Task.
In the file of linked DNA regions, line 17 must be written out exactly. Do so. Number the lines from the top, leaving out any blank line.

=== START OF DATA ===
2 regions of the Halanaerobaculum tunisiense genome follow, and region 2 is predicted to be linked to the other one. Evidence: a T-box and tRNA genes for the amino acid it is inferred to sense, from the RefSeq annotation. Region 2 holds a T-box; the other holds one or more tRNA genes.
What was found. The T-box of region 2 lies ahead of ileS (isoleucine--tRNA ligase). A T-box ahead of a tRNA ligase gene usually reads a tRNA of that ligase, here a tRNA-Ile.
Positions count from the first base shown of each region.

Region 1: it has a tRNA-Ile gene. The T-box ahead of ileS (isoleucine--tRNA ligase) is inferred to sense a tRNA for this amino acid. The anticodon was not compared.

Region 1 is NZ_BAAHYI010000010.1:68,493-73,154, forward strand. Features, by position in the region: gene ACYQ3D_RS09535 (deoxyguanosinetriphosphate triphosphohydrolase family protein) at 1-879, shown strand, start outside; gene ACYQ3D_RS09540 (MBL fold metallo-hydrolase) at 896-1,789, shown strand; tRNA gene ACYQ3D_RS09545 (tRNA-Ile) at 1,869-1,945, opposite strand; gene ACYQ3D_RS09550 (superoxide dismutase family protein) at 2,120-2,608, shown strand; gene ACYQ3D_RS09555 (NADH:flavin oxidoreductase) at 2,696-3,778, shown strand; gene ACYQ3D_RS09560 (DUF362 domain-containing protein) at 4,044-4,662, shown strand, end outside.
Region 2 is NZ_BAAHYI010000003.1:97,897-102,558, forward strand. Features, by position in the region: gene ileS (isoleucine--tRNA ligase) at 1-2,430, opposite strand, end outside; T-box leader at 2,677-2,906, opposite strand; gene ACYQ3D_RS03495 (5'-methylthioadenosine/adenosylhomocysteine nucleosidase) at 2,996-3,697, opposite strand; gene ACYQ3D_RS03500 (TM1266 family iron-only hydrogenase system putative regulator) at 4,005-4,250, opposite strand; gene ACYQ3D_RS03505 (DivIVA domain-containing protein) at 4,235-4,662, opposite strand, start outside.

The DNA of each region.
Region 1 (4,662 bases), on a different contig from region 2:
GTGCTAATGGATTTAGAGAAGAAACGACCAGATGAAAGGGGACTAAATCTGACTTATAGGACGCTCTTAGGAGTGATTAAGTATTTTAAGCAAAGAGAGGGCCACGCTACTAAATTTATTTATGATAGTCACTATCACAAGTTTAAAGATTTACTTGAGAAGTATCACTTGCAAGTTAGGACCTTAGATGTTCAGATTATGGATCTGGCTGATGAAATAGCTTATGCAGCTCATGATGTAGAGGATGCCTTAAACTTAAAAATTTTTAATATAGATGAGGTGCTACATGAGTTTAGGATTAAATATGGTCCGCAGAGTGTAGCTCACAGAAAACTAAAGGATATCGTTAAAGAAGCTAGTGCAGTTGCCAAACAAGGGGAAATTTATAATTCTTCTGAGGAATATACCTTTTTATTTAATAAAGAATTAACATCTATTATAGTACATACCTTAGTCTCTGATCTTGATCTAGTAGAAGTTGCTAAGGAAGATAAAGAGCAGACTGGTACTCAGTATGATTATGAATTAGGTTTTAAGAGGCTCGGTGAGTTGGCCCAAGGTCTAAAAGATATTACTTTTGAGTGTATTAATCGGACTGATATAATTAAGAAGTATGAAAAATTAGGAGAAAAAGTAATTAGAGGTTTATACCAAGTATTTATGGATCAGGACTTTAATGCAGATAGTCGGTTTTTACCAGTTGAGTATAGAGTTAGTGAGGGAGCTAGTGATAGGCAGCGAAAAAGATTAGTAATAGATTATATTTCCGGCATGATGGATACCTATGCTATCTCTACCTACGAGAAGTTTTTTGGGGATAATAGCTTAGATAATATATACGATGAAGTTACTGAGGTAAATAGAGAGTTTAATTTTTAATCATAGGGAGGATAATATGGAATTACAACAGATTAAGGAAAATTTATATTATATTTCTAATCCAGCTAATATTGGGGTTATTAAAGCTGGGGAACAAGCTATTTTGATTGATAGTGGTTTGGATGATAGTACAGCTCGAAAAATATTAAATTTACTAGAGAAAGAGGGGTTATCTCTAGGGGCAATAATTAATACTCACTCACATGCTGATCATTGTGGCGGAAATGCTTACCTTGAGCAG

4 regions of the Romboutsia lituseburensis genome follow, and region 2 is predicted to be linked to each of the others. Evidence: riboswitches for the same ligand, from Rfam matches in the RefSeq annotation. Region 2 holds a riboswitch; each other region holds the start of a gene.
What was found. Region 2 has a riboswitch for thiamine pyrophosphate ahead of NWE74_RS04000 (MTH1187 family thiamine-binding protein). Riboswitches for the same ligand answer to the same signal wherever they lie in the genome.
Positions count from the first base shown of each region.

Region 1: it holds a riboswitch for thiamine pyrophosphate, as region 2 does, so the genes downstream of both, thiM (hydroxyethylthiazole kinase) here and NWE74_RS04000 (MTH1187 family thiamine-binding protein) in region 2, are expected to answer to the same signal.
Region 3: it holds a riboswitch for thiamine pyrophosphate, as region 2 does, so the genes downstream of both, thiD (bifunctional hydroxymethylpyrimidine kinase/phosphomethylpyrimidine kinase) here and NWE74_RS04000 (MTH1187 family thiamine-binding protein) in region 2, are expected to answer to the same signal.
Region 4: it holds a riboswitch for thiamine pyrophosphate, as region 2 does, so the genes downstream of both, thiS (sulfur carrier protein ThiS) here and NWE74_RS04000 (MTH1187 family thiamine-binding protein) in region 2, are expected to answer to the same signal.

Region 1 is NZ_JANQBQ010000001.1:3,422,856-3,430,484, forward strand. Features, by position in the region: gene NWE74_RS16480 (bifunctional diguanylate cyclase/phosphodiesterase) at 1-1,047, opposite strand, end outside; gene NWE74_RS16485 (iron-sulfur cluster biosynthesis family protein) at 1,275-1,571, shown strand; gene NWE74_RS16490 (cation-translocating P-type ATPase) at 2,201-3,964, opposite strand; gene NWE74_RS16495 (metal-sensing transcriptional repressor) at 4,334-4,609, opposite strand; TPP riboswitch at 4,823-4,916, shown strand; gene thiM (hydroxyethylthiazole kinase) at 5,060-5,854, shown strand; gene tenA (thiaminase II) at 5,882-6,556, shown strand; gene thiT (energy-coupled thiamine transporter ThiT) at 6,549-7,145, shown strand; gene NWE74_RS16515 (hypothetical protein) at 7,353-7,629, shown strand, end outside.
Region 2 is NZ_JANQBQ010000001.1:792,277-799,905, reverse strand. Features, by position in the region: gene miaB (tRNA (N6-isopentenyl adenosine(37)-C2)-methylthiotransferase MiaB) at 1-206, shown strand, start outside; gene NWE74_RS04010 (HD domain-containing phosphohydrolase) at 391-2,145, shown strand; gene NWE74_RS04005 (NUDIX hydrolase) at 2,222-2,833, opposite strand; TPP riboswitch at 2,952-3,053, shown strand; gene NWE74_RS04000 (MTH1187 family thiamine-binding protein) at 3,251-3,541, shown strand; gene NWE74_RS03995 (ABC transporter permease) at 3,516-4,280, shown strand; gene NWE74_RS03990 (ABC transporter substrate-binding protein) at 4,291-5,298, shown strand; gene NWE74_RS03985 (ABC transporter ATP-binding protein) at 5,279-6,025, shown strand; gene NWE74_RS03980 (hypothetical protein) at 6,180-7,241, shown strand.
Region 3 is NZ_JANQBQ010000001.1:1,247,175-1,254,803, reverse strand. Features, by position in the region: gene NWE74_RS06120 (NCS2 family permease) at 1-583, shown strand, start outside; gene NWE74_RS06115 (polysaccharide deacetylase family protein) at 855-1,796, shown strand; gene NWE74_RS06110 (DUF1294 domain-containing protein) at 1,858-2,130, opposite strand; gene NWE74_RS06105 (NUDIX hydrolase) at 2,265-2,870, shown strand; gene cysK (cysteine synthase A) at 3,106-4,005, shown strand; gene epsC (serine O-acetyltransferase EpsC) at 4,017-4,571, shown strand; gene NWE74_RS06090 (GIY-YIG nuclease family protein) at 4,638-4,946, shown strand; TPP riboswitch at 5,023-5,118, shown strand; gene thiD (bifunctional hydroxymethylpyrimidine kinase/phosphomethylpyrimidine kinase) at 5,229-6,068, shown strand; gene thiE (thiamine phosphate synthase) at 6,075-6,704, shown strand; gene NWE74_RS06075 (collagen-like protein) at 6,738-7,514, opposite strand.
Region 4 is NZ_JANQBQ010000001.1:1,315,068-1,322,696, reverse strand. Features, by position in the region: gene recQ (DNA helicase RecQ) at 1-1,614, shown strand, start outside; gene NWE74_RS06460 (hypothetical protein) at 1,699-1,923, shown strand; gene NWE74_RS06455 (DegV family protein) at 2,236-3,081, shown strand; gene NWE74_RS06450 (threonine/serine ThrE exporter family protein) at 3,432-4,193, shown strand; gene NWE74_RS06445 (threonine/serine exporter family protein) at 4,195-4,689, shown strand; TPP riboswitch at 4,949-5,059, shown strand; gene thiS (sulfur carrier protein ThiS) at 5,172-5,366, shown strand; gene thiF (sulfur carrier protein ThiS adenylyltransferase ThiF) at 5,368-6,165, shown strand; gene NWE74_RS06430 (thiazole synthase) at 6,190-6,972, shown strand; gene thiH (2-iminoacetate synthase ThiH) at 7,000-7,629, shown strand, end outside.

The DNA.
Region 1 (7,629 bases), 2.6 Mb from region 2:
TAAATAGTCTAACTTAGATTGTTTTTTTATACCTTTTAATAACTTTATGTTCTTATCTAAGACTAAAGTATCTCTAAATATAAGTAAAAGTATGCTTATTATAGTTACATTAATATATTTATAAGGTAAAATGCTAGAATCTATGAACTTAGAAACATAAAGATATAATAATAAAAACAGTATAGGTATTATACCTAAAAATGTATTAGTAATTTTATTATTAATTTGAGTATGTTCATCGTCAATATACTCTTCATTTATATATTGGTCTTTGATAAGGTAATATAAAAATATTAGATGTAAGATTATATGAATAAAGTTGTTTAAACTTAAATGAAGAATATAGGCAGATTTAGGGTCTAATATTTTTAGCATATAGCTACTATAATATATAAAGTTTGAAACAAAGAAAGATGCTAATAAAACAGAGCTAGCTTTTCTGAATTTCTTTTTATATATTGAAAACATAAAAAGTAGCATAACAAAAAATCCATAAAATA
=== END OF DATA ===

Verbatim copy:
Region 2 is NZ_JANQBQ010000001.1:792,277-799,905, reverse strand. Features, by position in the region: gene miaB (tRNA (N6-isopentenyl adenosine(37)-C2)-methylthiotransferase MiaB) at 1-206, shown strand, start outside; gene NWE74_RS04010 (HD domain-containing phosphohydrolase) at 391-2,145, shown strand; gene NWE74_RS04005 (NUDIX hydrolase) at 2,222-2,833, opposite strand; TPP riboswitch at 2,952-3,053, shown strand; gene NWE74_RS04000 (MTH1187 family thiamine-binding protein) at 3,251-3,541, shown strand; gene NWE74_RS03995 (ABC transporter permease) at 3,516-4,280, shown strand; gene NWE74_RS03990 (ABC transporter substrate-binding protein) at 4,291-5,298, shown strand; gene NWE74_RS03985 (ABC transporter ATP-binding protein) at 5,279-6,025, shown strand; gene NWE74_RS03980 (hypothetical protein) at 6,180-7,241, shown strand.